The Conference Board uses cookies to improve our website, enhance your experience, and deliver relevant messages and offers about our products. Detailed information on the use of cookies on this site is provided in our cookie policy. For more information on how The Conference Board collects and uses personal data, please visit our privacy policy. By continuing to use this Site or by clicking "OK", you consent to the use of cookies. 

China Center Quick Note: The RMB’s Rise -- IMF SDR Inclusion


October 2016 | China Center Publications

Following a multiyear Chinese campaign to have the RMB added into the basket of currencies that underlie the Special Drawing Rights, the IMF relented on November 30, 2015, and formally adopted China’s currency on October 1, 2016. However, the adoption of the RMB into the SDR is not a game changer for international finance. Any increase in demand for China’s currency by central banks, at least at first, will likely be done to diversify currency reserves. We do not expect to see any significant changes in the structure of official global reserves. While the IMF has granted the RMB "reserve currency" status, it has not and cannot deem it a "safe haven" currency. That title is bequeathed by global investors, not institutions, and it is extremely unlikely that the RMB will inspire the prerequisite confidence anytime soon – if ever.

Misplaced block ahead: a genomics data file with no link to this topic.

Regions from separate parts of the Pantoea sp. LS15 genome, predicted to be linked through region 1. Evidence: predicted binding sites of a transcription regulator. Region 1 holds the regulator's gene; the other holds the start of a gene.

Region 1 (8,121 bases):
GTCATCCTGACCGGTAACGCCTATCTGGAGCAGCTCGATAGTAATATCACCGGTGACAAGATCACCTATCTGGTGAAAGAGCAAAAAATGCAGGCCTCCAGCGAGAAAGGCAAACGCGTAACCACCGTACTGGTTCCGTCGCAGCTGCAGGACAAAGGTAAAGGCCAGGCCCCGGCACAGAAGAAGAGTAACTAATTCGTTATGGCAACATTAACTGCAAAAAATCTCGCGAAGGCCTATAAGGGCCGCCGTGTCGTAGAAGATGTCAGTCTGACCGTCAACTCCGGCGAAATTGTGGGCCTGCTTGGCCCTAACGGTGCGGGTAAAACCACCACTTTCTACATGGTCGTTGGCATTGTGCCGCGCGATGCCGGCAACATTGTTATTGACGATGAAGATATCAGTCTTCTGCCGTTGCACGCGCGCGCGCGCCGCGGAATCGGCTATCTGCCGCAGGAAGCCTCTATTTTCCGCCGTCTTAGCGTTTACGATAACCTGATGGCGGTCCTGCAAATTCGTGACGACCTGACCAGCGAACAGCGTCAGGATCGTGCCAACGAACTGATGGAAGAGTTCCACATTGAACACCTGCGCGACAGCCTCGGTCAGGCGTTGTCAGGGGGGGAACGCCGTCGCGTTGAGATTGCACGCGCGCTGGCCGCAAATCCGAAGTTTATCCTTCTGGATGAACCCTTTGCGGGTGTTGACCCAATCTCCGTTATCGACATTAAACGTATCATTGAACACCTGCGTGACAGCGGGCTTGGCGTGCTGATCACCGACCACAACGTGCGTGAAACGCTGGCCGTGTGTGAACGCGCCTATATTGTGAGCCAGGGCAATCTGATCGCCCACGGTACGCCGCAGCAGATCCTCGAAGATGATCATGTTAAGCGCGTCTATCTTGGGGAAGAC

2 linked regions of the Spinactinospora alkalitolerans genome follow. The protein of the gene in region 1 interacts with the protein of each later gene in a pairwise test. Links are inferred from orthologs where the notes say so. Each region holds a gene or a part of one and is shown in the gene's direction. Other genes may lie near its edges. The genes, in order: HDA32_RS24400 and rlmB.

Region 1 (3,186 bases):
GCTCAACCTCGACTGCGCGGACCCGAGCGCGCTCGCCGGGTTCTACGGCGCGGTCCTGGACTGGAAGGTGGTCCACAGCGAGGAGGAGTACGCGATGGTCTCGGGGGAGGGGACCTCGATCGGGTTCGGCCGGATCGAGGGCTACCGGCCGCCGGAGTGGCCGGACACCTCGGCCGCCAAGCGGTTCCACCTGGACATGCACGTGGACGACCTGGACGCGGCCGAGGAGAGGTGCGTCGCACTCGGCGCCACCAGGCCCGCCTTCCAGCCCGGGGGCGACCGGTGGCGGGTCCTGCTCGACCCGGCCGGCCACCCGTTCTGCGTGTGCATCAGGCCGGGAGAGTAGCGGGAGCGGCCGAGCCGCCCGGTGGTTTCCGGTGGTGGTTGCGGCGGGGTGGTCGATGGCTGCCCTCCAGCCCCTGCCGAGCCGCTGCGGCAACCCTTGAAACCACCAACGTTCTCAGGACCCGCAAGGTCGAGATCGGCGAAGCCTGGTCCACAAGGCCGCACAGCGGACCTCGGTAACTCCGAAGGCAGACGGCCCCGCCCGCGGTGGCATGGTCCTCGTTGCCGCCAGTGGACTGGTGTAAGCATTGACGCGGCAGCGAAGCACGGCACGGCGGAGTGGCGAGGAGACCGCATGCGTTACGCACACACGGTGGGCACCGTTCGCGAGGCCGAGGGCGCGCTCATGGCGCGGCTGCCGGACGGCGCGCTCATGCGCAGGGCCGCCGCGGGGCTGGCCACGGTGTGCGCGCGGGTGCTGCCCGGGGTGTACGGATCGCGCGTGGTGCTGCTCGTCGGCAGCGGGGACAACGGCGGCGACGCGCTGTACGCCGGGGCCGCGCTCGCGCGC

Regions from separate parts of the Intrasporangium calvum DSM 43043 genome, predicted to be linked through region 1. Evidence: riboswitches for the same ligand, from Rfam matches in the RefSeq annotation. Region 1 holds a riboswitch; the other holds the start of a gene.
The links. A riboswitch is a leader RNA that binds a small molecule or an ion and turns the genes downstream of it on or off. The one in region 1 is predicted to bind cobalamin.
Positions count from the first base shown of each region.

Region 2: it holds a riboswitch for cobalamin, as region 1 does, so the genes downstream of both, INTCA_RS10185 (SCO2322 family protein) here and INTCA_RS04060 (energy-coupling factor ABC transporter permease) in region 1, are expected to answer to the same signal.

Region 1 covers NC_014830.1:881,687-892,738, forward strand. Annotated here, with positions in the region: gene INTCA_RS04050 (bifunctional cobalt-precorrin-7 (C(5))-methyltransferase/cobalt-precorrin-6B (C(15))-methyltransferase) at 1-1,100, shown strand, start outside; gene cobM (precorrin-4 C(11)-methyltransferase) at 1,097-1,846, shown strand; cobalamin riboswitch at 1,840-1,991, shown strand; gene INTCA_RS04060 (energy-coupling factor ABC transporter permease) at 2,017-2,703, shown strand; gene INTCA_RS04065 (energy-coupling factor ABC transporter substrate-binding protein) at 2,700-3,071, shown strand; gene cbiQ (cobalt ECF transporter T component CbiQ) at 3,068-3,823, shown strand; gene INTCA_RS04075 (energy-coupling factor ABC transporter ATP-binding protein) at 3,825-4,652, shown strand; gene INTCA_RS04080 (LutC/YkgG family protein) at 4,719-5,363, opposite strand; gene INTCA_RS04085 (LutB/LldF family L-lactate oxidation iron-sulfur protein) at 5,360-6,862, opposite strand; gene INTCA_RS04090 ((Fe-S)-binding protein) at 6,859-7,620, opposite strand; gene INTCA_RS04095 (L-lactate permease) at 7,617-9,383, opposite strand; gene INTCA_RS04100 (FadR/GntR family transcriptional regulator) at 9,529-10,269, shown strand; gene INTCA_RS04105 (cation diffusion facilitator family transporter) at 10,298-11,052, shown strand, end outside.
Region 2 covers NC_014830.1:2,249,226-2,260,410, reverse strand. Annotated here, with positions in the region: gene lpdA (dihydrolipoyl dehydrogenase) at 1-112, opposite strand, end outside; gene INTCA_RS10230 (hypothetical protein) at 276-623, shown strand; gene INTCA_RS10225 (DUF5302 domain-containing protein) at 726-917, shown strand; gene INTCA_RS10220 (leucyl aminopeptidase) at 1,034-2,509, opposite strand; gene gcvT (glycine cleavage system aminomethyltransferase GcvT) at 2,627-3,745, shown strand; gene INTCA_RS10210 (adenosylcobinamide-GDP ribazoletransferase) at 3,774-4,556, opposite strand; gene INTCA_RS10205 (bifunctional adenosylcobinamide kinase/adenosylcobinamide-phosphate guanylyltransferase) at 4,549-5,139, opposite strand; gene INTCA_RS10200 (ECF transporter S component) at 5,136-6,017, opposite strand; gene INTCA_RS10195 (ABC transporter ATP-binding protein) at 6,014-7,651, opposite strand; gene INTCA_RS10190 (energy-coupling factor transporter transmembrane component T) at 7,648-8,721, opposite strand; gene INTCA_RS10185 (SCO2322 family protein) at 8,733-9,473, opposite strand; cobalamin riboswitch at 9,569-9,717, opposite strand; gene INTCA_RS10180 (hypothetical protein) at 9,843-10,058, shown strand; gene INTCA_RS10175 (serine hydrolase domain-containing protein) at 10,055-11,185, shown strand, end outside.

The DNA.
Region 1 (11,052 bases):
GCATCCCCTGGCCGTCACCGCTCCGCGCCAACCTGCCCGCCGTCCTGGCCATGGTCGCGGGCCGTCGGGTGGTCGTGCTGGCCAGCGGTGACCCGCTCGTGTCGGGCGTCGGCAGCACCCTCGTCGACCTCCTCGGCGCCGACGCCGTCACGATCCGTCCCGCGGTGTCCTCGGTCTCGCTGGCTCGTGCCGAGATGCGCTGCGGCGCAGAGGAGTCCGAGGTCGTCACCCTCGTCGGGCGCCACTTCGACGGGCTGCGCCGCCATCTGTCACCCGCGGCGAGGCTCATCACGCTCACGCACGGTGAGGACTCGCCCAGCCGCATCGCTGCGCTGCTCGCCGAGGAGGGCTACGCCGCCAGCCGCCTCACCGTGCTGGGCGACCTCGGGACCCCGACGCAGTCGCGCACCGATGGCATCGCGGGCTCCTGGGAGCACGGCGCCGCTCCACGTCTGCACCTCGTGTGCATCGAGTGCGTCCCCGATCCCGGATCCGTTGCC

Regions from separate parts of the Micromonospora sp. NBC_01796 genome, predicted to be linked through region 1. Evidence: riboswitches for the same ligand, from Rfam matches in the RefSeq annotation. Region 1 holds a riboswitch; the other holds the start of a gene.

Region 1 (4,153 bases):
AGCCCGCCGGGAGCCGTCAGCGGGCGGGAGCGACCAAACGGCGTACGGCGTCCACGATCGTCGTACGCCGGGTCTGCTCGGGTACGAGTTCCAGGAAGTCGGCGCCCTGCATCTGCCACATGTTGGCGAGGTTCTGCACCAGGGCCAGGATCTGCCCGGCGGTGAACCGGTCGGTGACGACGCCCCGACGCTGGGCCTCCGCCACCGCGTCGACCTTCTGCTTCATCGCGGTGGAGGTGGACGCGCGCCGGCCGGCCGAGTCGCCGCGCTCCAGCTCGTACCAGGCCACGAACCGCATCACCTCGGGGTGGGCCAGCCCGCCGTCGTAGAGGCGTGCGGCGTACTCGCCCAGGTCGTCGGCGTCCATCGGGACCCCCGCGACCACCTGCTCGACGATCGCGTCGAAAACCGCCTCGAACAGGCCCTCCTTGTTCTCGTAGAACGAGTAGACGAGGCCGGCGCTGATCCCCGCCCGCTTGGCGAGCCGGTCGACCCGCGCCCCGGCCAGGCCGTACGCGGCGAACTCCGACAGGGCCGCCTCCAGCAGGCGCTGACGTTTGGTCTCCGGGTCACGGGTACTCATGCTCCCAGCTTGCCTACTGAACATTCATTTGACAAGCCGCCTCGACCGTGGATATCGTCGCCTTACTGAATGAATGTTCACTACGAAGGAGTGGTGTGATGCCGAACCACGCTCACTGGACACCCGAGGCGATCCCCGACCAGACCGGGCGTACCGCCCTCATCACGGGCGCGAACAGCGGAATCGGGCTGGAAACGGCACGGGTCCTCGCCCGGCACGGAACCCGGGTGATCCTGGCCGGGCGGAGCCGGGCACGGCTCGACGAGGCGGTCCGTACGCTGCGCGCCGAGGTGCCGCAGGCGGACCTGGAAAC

Interestingly, however, just before the October 2016 SDR adoption, the World Bank’s IBRD received PBoC’s blessing to issue SDR-denominated bonds in China’s interbank market. While not a part of the IMF SDR onboarding process, the two events are linked.


AUTHOR

ErickLundh.jpg

Erik Lundh

Senior Economist
The Conference Board


Support Our Work

Support our nonpartisan, nonprofit research and insights which help leaders address societal challenges.

Donate
FILTER BY CENTER

Our Experts

DavidHoffman1.jpg

David Hoffman

Senior Vice President Asia and Managing Director of the China Center for Economics & Business

AndrewPolk.jpg

Andrew Polk

Co-founder and Head of Economic Research

EthanCramerflood.JPG

Ethan Cramer-Flood

Senior Fellow, China Center for Economics and Business

ErickLundh.jpg

Erik Lundh

Senior Economist

OTHER RELATED CONTENT